When Food Becomes a Special Need

Campfire cookingWe’ve all encountered Scouts who are picky eaters because the menu is different from home and food is cooked in unfamiliar ways.  Most food aversions work themselves out because most kids will not willingly starve themselves. That is not always the case, and Scout leaders need to be receptive and address special cases. One special issue with food is sensory overload.  There are neurobiological disorders, including autism, where “ordinary” sensory input overwhelms the mind. Eating is a complex sensory experience because food has taste, smell, texture, and appearance.  Some Scouts have sensory issues that are so intense that they refuse to eat many types of foods, no matter how much you  encourage or reason with them. Parents in these situations tend to be reluctant  to ask for accommodations for their child.

Food aversions become a health and safety issue when there are not enough calories in the food that the Scout eats to sustain the Scout through the activity.  At the same time, we need to preserve the dignity of the Scout and minimize the attention that a food aversion draws. Ultimately, you must find enough compatible food for the outing.  Have a discreet and candid conversation with the parents to learn what foods work well at home and what foods are simply no-go.  For short-term outings and summer camp, it may be enough to allow the Scout to bring some familiar snacks from home to supplement the regular menu items.  High adventure trips with lightweight trail foods are another matter.  One alternative is to seek out lightweight versions of foods that are well received at home, such as instant mashed potatoes, packaged meats, or dehydrated fruits and vegetables.  Then, have the Scout’s family test drive the lightweight versions at home.  For freeze-dried foods, you can have a tasting event in advance of the trip for everyone in the group and use the results to accommodate the special needs.  A strategy for non-cooked meals is to issue a variety of pre-packaged foods that the Scouts can trade as needed to accommodate food aversions.  It is  okay to sacrifice nutritional balance for energy content during a limited term outing.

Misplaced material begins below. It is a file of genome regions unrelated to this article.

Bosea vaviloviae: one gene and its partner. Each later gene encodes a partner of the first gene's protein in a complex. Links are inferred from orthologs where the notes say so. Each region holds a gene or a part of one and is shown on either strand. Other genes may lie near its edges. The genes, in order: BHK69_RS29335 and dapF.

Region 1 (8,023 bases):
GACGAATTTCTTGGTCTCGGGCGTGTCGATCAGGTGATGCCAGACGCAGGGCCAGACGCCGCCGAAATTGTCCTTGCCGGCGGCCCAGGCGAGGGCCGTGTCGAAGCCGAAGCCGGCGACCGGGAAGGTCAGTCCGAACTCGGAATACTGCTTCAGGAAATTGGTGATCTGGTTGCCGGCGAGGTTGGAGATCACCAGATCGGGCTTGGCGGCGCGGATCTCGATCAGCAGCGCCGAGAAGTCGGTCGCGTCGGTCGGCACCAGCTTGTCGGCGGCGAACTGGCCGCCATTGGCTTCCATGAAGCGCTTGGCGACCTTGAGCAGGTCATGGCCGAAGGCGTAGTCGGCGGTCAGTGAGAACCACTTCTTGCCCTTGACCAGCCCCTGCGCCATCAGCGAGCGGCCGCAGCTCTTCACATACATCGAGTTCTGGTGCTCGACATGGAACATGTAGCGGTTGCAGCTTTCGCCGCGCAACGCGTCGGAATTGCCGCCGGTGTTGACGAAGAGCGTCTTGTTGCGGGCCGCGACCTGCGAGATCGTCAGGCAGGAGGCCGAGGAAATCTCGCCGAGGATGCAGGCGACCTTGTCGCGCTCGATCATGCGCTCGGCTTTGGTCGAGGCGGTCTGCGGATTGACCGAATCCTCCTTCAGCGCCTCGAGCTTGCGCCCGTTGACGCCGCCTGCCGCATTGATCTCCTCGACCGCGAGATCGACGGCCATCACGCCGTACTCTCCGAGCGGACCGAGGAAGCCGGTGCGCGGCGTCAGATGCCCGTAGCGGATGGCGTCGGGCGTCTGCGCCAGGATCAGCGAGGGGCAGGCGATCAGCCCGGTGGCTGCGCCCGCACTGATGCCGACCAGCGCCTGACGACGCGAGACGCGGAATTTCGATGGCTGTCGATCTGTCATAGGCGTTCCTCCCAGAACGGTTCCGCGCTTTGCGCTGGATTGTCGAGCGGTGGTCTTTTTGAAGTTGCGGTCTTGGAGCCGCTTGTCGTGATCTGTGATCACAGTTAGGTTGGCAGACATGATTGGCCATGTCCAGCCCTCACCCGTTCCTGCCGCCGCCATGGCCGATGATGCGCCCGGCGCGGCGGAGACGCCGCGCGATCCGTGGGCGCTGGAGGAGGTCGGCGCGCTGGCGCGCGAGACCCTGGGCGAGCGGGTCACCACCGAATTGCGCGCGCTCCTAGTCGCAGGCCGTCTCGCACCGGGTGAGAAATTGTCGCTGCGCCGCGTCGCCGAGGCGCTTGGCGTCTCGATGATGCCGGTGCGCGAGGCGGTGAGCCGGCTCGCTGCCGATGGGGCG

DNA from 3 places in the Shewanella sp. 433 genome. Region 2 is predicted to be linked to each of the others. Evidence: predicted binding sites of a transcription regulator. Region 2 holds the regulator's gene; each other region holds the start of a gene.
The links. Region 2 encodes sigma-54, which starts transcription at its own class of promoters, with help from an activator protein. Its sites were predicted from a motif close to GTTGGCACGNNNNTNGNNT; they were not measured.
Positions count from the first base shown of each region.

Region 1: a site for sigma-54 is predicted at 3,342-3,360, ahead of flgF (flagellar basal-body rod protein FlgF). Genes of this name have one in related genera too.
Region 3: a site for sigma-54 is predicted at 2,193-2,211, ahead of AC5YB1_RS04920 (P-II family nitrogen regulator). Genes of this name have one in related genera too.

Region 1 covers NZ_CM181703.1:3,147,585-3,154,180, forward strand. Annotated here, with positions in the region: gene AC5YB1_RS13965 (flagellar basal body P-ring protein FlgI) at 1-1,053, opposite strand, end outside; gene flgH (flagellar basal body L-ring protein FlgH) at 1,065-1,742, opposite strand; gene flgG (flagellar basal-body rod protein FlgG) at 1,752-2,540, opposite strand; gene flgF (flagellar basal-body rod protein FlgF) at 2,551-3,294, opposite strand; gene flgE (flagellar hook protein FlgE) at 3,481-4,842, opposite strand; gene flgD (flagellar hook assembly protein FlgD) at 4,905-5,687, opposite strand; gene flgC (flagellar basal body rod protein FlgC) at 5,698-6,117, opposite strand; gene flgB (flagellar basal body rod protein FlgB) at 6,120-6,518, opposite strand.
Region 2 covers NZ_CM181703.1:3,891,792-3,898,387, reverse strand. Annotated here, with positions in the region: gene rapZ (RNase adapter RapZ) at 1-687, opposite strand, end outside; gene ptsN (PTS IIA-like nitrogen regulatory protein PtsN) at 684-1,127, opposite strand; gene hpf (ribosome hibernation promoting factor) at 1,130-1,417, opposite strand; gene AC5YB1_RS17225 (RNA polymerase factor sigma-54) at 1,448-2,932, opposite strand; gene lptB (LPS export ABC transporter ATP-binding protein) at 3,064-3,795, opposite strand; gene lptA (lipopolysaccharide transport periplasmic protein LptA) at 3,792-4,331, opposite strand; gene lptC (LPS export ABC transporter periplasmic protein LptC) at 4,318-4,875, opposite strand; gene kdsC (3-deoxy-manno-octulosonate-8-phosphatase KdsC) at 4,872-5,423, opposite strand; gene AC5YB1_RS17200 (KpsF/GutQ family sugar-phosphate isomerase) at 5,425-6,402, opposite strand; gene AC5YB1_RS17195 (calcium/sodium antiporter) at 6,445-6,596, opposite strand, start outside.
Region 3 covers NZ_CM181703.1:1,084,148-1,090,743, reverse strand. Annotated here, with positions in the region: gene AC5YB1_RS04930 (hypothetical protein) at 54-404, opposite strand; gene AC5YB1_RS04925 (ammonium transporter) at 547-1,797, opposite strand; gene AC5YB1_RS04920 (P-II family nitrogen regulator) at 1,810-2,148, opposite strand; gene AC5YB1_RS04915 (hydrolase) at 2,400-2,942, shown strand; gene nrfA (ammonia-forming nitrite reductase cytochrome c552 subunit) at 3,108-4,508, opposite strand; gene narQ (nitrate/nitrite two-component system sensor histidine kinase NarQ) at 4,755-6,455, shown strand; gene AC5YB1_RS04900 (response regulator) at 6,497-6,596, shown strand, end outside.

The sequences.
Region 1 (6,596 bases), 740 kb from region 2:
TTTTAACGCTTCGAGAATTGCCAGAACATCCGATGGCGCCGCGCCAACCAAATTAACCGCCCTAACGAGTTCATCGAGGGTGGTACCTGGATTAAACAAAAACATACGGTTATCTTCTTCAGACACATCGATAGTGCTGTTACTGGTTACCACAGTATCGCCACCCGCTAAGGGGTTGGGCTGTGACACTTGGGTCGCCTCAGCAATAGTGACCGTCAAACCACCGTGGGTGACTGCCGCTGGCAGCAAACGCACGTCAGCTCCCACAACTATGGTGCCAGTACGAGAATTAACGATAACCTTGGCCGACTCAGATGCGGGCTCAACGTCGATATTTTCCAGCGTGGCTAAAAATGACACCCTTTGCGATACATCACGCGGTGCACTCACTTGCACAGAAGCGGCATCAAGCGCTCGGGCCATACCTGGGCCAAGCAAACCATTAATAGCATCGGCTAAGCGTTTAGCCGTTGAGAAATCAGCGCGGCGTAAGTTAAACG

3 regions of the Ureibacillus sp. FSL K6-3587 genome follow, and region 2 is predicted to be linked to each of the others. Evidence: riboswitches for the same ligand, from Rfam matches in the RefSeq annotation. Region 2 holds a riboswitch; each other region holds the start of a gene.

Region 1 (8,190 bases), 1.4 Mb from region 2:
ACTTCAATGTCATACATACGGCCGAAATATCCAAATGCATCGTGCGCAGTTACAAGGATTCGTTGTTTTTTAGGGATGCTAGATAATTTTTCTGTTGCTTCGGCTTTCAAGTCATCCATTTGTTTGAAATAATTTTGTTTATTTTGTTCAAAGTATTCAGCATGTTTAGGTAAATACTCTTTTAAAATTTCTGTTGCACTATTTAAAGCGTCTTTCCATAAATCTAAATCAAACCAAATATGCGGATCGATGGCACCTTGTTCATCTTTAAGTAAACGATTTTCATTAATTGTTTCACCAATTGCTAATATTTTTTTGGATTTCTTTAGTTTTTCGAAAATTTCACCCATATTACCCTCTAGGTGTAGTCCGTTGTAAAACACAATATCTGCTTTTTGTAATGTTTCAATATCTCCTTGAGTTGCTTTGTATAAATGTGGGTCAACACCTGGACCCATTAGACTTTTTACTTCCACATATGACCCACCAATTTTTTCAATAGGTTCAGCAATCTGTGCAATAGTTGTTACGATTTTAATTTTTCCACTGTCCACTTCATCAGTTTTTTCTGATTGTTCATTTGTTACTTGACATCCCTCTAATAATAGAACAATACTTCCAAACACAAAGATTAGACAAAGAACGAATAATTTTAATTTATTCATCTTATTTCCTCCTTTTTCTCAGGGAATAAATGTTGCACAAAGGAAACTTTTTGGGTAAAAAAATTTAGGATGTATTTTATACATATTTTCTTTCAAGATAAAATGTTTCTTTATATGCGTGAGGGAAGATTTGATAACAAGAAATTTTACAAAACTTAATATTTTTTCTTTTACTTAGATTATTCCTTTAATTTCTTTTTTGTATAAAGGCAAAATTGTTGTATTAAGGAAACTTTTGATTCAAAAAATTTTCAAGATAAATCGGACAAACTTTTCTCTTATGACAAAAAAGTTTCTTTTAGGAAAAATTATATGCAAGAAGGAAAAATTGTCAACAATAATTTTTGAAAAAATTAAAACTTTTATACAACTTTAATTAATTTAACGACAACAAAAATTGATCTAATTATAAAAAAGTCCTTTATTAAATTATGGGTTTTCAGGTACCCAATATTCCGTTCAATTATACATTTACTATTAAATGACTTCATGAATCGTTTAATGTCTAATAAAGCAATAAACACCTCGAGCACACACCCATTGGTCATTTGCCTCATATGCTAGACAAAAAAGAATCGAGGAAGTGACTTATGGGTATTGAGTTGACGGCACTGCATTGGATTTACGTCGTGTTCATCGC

As always……Be Prepared!